A few days ago, I read about a little boy who got a pet dog when he was one year old. The boy is now ten. The dog recently died, and as anyone might imagine, the little boy suffered greatly from the loss of his best friend. The boy and his father are both Green Bay Packers fans, so when someone offered the dad tickets to the NFC playoff game between the Packers and the Seattle Seahawks, the man gratefully accepted and took his son to the game. They sat beside a family of Seahawks fans, and during the course of the game, the boy talked with a twelve-year-old girl in that family.
In case you don’t follow the NFL, Seattle won the game. When the man and little boy rose to leave, the man noticed the little girl crying. He asked her father why and learned that she was crying for his son. She had hoped Green Bay would win because she felt that her new friend needed that win more than she did.
The man didn’t mention this to his son. However, after they got home, the boy told his father he was glad Seattle won the game because he wanted the girl sitting next to him to have something to make her feel better. She had told him her cat was killed in a dog attack the day before.
Having written this much, I’m now sitting on the fence. It almost seems that adding my own comments and conclusions would ruin the effect of this true story. If you think so, no need to read any more.
For those of you who would like to read on, this story exemplifies something that goes far beyond competitive sports and the sometimes overly competitive attitudes of sports fans.
Sometimes it takes a lot of courage to get acquainted with someone “on the other side” of something. Whether that person roots for a different team, practices a faith we don’t approve of, supports political policies that frighten us, or holds very different ideas about how the company where we both work should be managed, it’s easy to avoid conversation in the interest of avoiding an upsetting argument. We’re so unlikely to agree about the subject matter that erects a fence between us that we don’t see any point in putting ourselves through such unpleasantness.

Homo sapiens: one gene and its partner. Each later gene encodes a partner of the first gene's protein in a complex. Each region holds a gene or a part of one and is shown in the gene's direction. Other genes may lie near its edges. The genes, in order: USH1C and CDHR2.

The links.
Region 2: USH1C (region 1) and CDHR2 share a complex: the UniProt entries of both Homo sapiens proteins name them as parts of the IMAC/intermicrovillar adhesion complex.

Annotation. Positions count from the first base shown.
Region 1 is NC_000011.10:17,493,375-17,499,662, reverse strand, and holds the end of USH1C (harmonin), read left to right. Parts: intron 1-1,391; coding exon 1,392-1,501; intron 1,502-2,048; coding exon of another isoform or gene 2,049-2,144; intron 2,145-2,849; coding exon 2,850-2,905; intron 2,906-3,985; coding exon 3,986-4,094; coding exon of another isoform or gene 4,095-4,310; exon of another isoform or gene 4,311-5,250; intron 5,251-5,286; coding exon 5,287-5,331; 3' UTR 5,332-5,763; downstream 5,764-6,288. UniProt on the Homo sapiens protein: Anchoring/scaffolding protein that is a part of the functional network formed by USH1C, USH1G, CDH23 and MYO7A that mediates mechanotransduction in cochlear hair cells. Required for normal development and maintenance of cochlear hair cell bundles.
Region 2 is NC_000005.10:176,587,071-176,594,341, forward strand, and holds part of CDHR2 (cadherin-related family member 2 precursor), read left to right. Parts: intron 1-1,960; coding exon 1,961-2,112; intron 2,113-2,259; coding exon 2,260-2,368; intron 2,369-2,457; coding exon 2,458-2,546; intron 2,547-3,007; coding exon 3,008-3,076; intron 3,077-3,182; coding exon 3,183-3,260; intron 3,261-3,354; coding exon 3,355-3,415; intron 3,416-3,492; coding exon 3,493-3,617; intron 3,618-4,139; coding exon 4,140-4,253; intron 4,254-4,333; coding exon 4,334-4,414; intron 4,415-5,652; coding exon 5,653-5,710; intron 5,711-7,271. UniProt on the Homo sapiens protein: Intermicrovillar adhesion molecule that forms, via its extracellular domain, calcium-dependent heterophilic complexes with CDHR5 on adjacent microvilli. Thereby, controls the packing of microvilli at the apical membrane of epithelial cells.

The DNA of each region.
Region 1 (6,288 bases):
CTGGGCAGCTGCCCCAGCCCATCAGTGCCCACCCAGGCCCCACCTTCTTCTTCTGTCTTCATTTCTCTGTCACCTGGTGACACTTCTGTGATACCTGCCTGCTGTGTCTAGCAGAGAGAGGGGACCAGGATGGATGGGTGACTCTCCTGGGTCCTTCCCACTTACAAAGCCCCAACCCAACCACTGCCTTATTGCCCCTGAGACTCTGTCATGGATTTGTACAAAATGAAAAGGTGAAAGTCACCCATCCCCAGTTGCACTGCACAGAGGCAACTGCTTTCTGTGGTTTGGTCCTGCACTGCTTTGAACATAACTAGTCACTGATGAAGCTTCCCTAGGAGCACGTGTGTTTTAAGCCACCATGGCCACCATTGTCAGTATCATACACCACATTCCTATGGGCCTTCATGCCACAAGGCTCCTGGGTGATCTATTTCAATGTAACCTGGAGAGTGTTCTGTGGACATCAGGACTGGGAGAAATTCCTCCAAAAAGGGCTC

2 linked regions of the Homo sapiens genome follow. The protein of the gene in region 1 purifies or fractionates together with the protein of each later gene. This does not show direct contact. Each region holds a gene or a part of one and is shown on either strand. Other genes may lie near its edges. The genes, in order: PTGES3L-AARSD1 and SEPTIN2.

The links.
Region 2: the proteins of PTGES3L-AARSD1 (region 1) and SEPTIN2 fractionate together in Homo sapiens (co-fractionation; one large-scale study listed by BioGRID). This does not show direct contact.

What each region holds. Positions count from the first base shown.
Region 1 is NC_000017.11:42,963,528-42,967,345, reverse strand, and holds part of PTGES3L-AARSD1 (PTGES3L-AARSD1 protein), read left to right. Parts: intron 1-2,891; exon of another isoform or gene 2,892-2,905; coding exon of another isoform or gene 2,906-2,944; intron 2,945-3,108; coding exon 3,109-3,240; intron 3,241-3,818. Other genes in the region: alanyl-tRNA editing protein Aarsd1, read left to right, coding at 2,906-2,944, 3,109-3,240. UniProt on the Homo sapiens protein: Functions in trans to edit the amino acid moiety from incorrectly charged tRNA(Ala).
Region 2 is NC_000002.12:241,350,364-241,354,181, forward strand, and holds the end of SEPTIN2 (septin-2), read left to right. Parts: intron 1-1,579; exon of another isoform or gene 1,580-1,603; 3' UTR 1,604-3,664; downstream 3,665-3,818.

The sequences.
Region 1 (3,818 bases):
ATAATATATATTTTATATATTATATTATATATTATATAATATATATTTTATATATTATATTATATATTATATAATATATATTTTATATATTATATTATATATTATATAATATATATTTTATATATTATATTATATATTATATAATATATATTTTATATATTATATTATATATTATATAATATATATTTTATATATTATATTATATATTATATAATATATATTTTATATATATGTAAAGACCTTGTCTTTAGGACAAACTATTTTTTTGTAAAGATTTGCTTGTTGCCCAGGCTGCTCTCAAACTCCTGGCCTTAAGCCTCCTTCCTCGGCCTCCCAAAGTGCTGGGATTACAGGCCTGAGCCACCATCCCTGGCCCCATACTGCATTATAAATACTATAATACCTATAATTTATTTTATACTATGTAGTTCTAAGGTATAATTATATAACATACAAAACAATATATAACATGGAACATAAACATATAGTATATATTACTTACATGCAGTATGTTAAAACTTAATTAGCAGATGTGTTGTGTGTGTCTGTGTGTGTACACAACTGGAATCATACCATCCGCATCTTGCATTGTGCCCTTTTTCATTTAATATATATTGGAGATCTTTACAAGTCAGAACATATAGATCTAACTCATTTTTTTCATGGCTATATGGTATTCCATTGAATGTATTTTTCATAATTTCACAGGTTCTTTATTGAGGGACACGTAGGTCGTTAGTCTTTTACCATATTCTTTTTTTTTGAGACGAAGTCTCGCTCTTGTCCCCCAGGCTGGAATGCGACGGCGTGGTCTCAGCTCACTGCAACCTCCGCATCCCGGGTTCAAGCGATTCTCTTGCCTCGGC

But when we do reach out to someone whom we know, or think we know, disagrees with us, when we set the controversial topic aside and get to know the person, get to know what’s happening in their life, get to know more about them than that one thing on which we disagree, we will often be surprised at the unlikely things we have in common. And when we have something in common, we have something to build on.
What were the chances that two children who just happened to sit beside each other at a football game were each grieving the recent loss of a pet? Yet, it happened. Each of them felt so much compassion for the other that each wished their team’s opponent would win so a new friend could be made happy. I pray that they retain that compassion as they grow up and enter what some people refer to as “the real world.”
I once had a client who found himself in an extremely ticklish situation with one of his employees. Thinking about the issue between them, all we could envision were lose-lose conclusions to the story. We struggled to choose the lesser evil among several unattractive alternatives.
But then, my client and his employee happened to learn that they both enjoyed flying model airplanes. They started going out together to practice their common hobby. And guess what? The big blowup we had both anticipated never happened. Rather, they reached a sort of detente, not ideal, but something they could both live with.
A minister of my acquaintance used to have a bumper sticker that read something like, “The most radical thing we can do is introduce people to one another.” (Maybe those weren’t the exact words, but that was the message.) After reading and reflecting on the story of the children at the football game, I better appreciate what that sticker meant.
Have you ever found something in common with an individual “on the other side”? If so, I’d love to hear your story.